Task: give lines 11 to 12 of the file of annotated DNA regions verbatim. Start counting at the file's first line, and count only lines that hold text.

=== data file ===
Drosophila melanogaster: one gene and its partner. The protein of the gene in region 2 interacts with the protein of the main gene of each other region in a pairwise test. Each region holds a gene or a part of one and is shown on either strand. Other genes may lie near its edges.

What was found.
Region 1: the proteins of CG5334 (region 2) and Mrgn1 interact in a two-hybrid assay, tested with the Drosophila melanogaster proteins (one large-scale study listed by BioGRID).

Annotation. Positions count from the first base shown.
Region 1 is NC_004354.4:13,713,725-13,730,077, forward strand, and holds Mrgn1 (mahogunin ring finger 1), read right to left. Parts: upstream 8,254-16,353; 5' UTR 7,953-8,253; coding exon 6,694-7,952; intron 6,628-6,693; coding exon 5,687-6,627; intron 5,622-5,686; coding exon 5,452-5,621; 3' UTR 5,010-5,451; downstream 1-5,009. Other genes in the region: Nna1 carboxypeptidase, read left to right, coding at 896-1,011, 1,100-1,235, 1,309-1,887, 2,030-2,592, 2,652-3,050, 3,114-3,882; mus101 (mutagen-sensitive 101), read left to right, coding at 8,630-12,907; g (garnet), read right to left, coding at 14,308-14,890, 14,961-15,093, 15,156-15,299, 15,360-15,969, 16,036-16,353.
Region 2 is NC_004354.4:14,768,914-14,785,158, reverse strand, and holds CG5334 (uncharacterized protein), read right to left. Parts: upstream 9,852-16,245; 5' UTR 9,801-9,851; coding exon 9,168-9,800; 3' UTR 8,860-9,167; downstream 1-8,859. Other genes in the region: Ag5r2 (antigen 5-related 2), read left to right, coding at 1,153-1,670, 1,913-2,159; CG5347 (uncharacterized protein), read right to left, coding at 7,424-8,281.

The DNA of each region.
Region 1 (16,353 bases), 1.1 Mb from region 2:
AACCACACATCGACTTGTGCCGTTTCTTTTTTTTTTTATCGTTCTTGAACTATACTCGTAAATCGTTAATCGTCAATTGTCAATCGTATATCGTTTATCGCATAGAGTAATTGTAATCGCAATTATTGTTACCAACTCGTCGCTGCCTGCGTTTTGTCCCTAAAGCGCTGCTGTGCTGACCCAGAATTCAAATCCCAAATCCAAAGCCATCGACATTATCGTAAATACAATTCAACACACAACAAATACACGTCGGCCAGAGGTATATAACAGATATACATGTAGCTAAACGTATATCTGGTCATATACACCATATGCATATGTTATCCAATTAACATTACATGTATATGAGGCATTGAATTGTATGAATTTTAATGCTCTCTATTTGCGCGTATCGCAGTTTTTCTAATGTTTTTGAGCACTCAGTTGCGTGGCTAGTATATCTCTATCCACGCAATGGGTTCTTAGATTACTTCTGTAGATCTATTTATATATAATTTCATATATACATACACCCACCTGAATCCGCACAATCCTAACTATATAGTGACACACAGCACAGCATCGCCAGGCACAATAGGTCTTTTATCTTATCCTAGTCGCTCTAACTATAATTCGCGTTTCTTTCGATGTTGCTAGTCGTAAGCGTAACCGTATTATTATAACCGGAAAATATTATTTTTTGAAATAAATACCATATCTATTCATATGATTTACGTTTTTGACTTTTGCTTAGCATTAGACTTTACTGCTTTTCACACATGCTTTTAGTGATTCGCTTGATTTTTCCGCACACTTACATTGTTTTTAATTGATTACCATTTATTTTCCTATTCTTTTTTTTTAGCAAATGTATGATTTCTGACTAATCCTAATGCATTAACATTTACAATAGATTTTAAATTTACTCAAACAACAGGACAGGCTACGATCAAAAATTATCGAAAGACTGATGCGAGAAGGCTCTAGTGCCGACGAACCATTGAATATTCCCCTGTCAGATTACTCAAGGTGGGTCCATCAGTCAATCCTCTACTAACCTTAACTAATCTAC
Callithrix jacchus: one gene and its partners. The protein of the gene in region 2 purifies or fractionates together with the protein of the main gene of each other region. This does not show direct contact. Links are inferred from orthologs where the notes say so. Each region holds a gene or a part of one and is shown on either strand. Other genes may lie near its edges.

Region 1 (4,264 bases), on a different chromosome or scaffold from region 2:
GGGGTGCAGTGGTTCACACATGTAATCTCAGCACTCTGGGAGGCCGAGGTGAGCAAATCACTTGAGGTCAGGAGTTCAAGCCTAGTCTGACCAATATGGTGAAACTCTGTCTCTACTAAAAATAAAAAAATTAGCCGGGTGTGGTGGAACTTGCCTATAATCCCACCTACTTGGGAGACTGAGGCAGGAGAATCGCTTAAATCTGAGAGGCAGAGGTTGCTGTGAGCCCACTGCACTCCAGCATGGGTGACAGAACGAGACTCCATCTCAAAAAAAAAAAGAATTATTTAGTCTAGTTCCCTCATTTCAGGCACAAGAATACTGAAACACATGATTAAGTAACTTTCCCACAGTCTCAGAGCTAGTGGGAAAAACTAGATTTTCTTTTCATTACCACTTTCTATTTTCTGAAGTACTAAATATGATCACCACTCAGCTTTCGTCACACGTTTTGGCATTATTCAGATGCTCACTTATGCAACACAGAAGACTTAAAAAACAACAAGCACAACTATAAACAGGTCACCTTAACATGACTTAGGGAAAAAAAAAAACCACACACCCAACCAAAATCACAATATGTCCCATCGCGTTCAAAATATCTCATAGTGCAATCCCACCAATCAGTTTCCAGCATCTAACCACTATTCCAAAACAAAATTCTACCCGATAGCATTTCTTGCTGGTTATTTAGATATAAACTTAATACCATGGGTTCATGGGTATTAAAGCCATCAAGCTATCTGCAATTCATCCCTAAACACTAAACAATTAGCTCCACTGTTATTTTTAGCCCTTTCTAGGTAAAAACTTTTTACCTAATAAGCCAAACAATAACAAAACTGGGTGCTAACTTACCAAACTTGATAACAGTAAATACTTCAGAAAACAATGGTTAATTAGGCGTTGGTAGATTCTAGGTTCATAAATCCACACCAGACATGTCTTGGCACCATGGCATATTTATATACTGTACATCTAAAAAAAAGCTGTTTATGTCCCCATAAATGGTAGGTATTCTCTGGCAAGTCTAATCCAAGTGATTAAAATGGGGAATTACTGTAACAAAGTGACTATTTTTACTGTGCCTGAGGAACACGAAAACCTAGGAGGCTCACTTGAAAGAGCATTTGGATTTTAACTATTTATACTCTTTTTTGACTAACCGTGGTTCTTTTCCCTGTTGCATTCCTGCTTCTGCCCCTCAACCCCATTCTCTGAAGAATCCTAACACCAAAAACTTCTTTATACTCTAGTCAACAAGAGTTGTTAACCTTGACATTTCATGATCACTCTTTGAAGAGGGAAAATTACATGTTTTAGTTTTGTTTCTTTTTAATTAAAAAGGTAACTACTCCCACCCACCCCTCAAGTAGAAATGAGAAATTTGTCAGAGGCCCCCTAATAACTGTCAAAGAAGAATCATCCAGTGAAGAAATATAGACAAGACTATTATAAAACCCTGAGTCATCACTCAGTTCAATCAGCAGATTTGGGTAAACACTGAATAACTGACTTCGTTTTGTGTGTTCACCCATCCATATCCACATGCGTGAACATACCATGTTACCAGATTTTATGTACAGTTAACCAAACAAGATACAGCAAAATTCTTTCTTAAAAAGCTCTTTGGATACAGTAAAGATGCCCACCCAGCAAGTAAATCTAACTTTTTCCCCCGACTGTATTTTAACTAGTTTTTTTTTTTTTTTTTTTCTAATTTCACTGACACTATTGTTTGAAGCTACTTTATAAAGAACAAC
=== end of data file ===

Region 1 (4,264 bases), on a different chromosome or scaffold from region 2:
GGGGTGCAGTGGTTCACACATGTAATCTCAGCACTCTGGGAGGCCGAGGTGAGCAAATCACTTGAGGTCAGGAGTTCAAGCCTAGTCTGACCAATATGGTGAAACTCTGTCTCTACTAAAAATAAAAAAATTAGCCGGGTGTGGTGGAACTTGCCTATAATCCCACCTACTTGGGAGACTGAGGCAGGAGAATCGCTTAAATCTGAGAGGCAGAGGTTGCTGTGAGCCCACTGCACTCCAGCATGGGTGACAGAACGAGACTCCATCTCAAAAAAAAAAAGAATTATTTAGTCTAGTTCCCTCATTTCAGGCACAAGAATACTGAAACACATGATTAAGTAACTTTCCCACAGTCTCAGAGCTAGTGGGAAAAACTAGATTTTCTTTTCATTACCACTTTCTATTTTCTGAAGTACTAAATATGATCACCACTCAGCTTTCGTCACACGTTTTGGCATTATTCAGATGCTCACTTATGCAACACAGAAGACTTAAAAAACAACAAGCACAACTATAAACAGGTCACCTTAACATGACTTAGGGAAAAAAAAAAACCACACACCCAACCAAAATCACAATATGTCCCATCGCGTTCAAAATATCTCATAGTGCAATCCCACCAATCAGTTTCCAGCATCTAACCACTATTCCAAAACAAAATTCTACCCGATAGCATTTCTTGCTGGTTATTTAGATATAAACTTAATACCATGGGTTCATGGGTATTAAAGCCATCAAGCTATCTGCAATTCATCCCTAAACACTAAACAATTAGCTCCACTGTTATTTTTAGCCCTTTCTAGGTAAAAACTTTTTACCTAATAAGCCAAACAATAACAAAACTGGGTGCTAACTTACCAAACTTGATAACAGTAAATACTTCAGAAAACAATGGTTAATTAGGCGTTGGTAGATTCTAGGTTCATAAATCCACACCAGACATGTCTTGGCACCATGGCATATTTATATACTGTACATCTAAAAAAAAGCTGTTTATGTCCCCATAAATGGTAGGTATTCTCTGGCAAGTCTAATCCAAGTGATTAAAATGGGGAATTACTGTAACAAAGTGACTATTTTTACTGTGCCTGAGGAACACGAAAACCTAGGAGGCTCACTTGAAAGAGCATTTGGATTTTAACTATTTATACTCTTTTTTGACTAACCGTGGTTCTTTTCCCTGTTGCATTCCTGCTTCTGCCCCTCAACCCCATTCTCTGAAGAATCCTAACACCAAAAACTTCTTTATACTCTAGTCAACAAGAGTTGTTAACCTTGACATTTCATGATCACTCTTTGAAGAGGGAAAATTACATGTTTTAGTTTTGTTTCTTTTTAATTAAAAAGGTAACTACTCCCACCCACCCCTCAAGTAGAAATGAGAAATTTGTCAGAGGCCCCCTAATAACTGTCAAAGAAGAATCATCCAGTGAAGAAATATAGACAAGACTATTATAAAACCCTGAGTCATCACTCAGTTCAATCAGCAGATTTGGGTAAACACTGAATAACTGACTTCGTTTTGTGTGTTCACCCATCCATATCCACATGCGTGAACATACCATGTTACCAGATTTTATGTACAGTTAACCAAACAAGATACAGCAAAATTCTTTCTTAAAAAGCTCTTTGGATACAGTAAAGATGCCCACCCAGCAAGTAAATCTAACTTTTTCCCCCGACTGTATTTTAACTAGTTTTTTTTTTTTTTTTTTTCTAATTTCACTGACACTATTGTTTGAAGCTACTTTATAAAGAACAAC